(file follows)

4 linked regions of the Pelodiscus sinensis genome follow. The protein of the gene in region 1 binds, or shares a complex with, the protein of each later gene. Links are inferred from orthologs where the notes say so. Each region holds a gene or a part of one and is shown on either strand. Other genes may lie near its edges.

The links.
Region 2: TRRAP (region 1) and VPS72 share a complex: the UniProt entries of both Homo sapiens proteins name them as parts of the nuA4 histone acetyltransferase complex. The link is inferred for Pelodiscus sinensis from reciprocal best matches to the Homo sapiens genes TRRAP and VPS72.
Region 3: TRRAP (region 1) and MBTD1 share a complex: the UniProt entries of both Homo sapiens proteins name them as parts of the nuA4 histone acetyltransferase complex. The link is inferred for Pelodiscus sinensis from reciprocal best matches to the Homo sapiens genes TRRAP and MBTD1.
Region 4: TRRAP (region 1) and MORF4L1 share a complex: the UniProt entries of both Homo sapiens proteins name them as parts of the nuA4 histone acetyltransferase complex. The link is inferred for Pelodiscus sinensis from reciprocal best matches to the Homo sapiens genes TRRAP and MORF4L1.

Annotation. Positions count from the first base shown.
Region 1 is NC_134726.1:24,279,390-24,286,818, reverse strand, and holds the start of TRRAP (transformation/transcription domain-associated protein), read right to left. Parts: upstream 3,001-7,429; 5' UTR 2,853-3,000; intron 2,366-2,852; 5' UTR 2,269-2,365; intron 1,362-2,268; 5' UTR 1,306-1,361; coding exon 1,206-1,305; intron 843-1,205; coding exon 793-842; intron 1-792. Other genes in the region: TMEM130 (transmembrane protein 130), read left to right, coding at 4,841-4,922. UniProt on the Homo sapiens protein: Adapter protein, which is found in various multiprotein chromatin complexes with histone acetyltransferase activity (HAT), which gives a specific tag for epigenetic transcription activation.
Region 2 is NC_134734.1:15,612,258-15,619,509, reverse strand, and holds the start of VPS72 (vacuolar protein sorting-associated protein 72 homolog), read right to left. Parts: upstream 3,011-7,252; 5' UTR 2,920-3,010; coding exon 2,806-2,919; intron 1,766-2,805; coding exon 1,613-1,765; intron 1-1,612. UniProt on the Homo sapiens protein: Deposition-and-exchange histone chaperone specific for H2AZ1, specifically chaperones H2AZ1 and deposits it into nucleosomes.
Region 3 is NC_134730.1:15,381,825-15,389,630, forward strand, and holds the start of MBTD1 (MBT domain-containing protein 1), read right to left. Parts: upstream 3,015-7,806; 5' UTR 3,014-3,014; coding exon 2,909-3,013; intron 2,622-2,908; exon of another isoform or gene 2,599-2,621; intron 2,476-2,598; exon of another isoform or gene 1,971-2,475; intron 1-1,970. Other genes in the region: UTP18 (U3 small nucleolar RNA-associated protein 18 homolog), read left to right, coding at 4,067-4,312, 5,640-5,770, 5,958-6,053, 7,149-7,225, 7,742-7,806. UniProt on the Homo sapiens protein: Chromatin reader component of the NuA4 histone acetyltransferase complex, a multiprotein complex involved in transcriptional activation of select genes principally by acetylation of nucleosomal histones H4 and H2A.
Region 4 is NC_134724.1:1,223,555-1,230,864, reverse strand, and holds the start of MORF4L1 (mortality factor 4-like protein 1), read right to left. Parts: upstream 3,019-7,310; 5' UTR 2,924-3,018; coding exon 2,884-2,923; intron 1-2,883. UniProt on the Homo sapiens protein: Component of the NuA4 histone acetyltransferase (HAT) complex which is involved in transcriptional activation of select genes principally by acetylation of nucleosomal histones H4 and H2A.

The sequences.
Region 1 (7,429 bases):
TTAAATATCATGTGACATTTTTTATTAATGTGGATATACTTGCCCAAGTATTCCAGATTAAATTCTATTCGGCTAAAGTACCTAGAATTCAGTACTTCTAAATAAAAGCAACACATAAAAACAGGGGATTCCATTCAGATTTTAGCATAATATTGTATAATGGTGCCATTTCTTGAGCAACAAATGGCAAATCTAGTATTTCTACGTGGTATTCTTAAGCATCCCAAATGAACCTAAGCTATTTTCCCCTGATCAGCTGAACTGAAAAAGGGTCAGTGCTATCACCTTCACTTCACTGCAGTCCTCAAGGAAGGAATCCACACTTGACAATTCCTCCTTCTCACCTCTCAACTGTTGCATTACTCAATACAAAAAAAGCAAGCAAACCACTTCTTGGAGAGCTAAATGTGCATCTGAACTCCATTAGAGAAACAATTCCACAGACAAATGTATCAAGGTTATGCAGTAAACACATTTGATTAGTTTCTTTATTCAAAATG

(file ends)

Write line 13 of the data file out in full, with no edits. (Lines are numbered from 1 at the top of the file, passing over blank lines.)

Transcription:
TTAAATATCATGTGACATTTTTTATTAATGTGGATATACTTGCCCAAGTATTCCAGATTAAATTCTATTCGGCTAAAGTACCTAGAATTCAGTACTTCTAAATAAAAGCAACACATAAAAACAGGGGATTCCATTCAGATTTTAGCATAATATTGTATAATGGTGCCATTTCTTGAGCAACAAATGGCAAATCTAGTATTTCTACGTGGTATTCTTAAGCATCCCAAATGAACCTAAGCTATTTTCCCCTGATCAGCTGAACTGAAAAAGGGTCAGTGCTATCACCTTCACTTCACTGCAGTCCTCAAGGAAGGAATCCACACTTGACAATTCCTCCTTCTCACCTCTCAACTGTTGCATTACTCAATACAAAAAAAGCAAGCAAACCACTTCTTGGAGAGCTAAATGTGCATCTGAACTCCATTAGAGAAACAATTCCACAGACAAATGTATCAAGGTTATGCAGTAAACACATTTGATTAGTTTCTTTATTCAAAATG